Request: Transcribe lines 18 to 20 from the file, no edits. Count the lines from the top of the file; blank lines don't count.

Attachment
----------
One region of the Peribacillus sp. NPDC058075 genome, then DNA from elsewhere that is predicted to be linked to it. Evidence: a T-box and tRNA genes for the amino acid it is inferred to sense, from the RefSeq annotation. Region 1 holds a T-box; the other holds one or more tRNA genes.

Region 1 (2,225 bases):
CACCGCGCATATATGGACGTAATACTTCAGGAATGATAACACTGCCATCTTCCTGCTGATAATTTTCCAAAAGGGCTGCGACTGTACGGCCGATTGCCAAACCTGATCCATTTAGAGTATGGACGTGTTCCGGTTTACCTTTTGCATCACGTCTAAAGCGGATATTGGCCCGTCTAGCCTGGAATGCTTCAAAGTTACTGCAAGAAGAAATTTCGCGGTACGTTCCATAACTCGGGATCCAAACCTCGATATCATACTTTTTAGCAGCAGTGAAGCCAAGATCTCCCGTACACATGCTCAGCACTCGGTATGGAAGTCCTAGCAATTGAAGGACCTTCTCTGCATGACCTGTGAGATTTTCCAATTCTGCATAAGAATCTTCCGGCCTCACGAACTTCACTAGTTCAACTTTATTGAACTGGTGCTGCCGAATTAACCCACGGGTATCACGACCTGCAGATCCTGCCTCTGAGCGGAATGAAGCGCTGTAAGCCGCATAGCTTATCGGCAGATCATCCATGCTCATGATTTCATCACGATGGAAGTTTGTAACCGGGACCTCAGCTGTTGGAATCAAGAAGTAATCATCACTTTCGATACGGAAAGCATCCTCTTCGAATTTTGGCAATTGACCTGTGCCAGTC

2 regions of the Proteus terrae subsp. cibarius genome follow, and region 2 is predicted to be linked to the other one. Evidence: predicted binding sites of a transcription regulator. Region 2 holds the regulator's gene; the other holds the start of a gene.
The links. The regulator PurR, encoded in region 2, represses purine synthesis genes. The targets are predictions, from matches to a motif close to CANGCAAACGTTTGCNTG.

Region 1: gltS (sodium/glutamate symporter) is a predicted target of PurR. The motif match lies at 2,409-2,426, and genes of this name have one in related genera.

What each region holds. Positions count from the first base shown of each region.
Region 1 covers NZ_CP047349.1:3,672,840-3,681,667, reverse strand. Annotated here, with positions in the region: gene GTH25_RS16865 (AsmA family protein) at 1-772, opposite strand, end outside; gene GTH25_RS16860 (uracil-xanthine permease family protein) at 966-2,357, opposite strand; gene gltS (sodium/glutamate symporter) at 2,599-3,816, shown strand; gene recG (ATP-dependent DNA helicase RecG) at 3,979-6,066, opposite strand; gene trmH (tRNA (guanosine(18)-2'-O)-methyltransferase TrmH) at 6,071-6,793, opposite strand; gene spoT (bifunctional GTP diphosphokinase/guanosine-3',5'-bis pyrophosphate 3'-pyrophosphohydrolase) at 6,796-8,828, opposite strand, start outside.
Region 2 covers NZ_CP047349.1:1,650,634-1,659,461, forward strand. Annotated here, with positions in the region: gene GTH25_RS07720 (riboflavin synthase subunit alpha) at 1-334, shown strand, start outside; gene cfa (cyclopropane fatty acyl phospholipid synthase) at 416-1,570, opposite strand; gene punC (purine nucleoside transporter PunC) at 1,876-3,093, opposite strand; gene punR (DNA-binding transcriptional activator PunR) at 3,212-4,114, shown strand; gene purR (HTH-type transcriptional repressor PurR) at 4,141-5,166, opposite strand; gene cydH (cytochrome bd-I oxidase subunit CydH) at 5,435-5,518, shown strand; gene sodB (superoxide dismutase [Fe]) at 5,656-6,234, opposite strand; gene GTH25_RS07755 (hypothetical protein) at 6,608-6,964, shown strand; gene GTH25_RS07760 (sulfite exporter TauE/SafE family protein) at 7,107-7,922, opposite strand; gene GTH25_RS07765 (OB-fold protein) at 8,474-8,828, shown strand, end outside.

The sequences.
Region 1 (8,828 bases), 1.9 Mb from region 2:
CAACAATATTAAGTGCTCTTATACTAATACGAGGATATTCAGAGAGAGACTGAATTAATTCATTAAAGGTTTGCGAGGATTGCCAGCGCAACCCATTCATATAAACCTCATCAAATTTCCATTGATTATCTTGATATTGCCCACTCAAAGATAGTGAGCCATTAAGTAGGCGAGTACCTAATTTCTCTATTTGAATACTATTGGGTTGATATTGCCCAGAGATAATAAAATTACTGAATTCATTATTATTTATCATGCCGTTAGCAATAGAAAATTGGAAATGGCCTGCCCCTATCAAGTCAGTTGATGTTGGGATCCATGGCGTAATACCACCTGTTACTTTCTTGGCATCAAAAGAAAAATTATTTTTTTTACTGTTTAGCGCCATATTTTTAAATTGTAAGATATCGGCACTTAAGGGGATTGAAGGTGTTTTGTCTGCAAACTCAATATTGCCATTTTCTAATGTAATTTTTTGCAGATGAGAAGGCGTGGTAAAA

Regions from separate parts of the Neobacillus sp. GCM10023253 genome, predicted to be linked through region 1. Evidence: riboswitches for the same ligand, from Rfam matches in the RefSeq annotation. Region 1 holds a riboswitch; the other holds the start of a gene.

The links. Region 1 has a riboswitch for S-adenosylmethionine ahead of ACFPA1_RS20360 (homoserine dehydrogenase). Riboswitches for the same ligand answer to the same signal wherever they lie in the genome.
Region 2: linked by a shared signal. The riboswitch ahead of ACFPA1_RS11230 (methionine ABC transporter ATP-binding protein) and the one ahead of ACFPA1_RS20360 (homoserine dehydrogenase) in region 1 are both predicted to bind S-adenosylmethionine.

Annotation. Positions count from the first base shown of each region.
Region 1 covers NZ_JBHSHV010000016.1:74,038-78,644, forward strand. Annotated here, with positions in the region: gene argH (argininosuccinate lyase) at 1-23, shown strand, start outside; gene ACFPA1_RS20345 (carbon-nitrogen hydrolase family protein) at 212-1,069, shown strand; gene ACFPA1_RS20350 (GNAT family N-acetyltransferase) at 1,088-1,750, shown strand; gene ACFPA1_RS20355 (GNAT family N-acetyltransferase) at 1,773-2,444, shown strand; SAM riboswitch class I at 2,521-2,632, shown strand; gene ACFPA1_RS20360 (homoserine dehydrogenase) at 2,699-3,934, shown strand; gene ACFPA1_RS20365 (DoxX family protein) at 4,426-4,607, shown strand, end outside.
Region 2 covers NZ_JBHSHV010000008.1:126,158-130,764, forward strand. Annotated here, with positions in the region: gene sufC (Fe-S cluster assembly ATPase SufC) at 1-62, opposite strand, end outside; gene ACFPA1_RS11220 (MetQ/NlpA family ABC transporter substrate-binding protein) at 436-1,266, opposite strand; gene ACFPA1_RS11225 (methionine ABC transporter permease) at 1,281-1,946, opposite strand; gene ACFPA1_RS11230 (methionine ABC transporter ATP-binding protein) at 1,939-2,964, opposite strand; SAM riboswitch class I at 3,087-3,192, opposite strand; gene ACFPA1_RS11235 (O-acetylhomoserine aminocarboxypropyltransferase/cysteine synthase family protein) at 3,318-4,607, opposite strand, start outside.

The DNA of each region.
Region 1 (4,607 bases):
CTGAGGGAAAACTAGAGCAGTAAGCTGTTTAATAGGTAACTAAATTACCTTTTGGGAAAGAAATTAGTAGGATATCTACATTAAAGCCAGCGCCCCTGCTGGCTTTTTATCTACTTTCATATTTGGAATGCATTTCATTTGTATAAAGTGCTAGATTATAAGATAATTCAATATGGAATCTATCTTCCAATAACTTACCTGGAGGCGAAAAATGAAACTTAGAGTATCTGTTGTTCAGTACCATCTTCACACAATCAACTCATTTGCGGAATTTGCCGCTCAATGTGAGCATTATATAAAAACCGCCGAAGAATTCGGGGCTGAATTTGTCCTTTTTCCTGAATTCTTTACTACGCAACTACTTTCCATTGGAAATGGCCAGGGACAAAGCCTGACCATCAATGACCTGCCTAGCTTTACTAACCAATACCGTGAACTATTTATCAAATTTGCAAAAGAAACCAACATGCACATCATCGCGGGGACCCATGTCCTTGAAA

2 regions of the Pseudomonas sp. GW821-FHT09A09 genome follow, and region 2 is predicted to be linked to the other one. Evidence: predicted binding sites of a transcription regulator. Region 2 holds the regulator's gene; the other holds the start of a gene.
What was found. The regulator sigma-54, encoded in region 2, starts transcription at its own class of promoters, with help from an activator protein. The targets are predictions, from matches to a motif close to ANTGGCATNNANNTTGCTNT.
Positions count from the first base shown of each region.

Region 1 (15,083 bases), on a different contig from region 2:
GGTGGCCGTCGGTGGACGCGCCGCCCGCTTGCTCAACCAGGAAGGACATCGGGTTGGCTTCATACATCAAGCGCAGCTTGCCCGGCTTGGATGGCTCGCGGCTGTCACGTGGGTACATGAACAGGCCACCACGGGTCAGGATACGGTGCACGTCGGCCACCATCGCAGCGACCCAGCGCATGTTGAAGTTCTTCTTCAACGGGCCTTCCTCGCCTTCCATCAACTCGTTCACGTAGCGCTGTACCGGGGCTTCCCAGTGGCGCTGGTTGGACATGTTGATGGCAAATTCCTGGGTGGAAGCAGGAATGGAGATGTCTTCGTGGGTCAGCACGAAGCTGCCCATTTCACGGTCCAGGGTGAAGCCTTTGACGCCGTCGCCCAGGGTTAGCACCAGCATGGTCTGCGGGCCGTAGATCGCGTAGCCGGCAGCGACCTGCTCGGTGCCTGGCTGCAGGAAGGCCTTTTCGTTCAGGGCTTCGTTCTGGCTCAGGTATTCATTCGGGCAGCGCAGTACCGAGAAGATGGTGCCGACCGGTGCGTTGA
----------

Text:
Region 2 covers NZ_JBHSHV010000008.1:126,158-130,764, forward strand. Annotated here, with positions in the region: gene sufC (Fe-S cluster assembly ATPase SufC) at 1-62, opposite strand, end outside; gene ACFPA1_RS11220 (MetQ/NlpA family ABC transporter substrate-binding protein) at 436-1,266, opposite strand; gene ACFPA1_RS11225 (methionine ABC transporter permease) at 1,281-1,946, opposite strand; gene ACFPA1_RS11230 (methionine ABC transporter ATP-binding protein) at 1,939-2,964, opposite strand; SAM riboswitch class I at 3,087-3,192, opposite strand; gene ACFPA1_RS11235 (O-acetylhomoserine aminocarboxypropyltransferase/cysteine synthase family protein) at 3,318-4,607, opposite strand, start outside.

The DNA of each region.
Region 1 (4,607 bases):